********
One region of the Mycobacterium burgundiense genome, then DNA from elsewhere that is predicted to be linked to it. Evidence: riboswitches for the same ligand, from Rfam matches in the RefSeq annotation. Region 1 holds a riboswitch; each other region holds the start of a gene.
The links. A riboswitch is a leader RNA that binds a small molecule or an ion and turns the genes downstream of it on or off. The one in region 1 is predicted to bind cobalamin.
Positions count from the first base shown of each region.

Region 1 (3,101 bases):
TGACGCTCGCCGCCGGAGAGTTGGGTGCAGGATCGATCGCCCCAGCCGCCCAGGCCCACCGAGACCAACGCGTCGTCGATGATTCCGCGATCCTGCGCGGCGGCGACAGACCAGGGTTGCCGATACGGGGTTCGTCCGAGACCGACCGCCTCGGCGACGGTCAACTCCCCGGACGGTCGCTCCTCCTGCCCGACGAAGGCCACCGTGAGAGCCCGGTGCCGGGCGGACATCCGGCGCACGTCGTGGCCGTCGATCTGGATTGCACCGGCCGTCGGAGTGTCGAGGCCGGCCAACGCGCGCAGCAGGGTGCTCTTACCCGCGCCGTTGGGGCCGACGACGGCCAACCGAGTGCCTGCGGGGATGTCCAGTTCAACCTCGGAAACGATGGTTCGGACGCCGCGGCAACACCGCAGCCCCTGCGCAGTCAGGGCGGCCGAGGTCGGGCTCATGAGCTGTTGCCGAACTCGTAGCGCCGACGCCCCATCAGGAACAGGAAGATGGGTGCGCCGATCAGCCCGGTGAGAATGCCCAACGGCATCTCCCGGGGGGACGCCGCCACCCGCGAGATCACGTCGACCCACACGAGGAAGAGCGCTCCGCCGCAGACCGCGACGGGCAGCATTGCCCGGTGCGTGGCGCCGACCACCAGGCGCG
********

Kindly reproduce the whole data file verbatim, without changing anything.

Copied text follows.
One region of the Mycobacterium burgundiense genome, then DNA from elsewhere that is predicted to be linked to it. Evidence: riboswitches for the same ligand, from Rfam matches in the RefSeq annotation. Region 1 holds a riboswitch; each other region holds the start of a gene.
The links. A riboswitch is a leader RNA that binds a small molecule or an ion and turns the genes downstream of it on or off. The one in region 1 is predicted to bind cobalamin.
Positions count from the first base shown of each region.

Region 1 (3,101 bases):
TGACGCTCGCCGCCGGAGAGTTGGGTGCAGGATCGATCGCCCCAGCCGCCCAGGCCCACCGAGACCAACGCGTCGTCGATGATTCCGCGATCCTGCGCGGCGGCGACAGACCAGGGTTGCCGATACGGGGTTCGTCCGAGACCGACCGCCTCGGCGACGGTCAACTCCCCGGACGGTCGCTCCTCCTGCCCGACGAAGGCCACCGTGAGAGCCCGGTGCCGGGCGGACATCCGGCGCACGTCGTGGCCGTCGATCTGGATTGCACCGGCCGTCGGAGTGTCGAGGCCGGCCAACGCGCGCAGCAGGGTGCTCTTACCCGCGCCGTTGGGGCCGACGACGGCCAACCGAGTGCCTGCGGGGATGTCCAGTTCAACCTCGGAAACGATGGTTCGGACGCCGCGGCAACACCGCAGCCCCTGCGCAGTCAGGGCGGCCGAGGTCGGGCTCATGAGCTGTTGCCGAACTCGTAGCGCCGACGCCCCATCAGGAACAGGAAGATGGGTGCGCCGATCAGCCCGGTGAGAATGCCCAACGGCATCTCCCGGGGGGACGCCGCCACCCGCGAGATCACGTCGACCCACACGAGGAAGAGCGCTCCGCCGCAGACCGCGACGGGCAGCATTGCCCGGTGCGTGGCGCCGACCACCAGGCGCG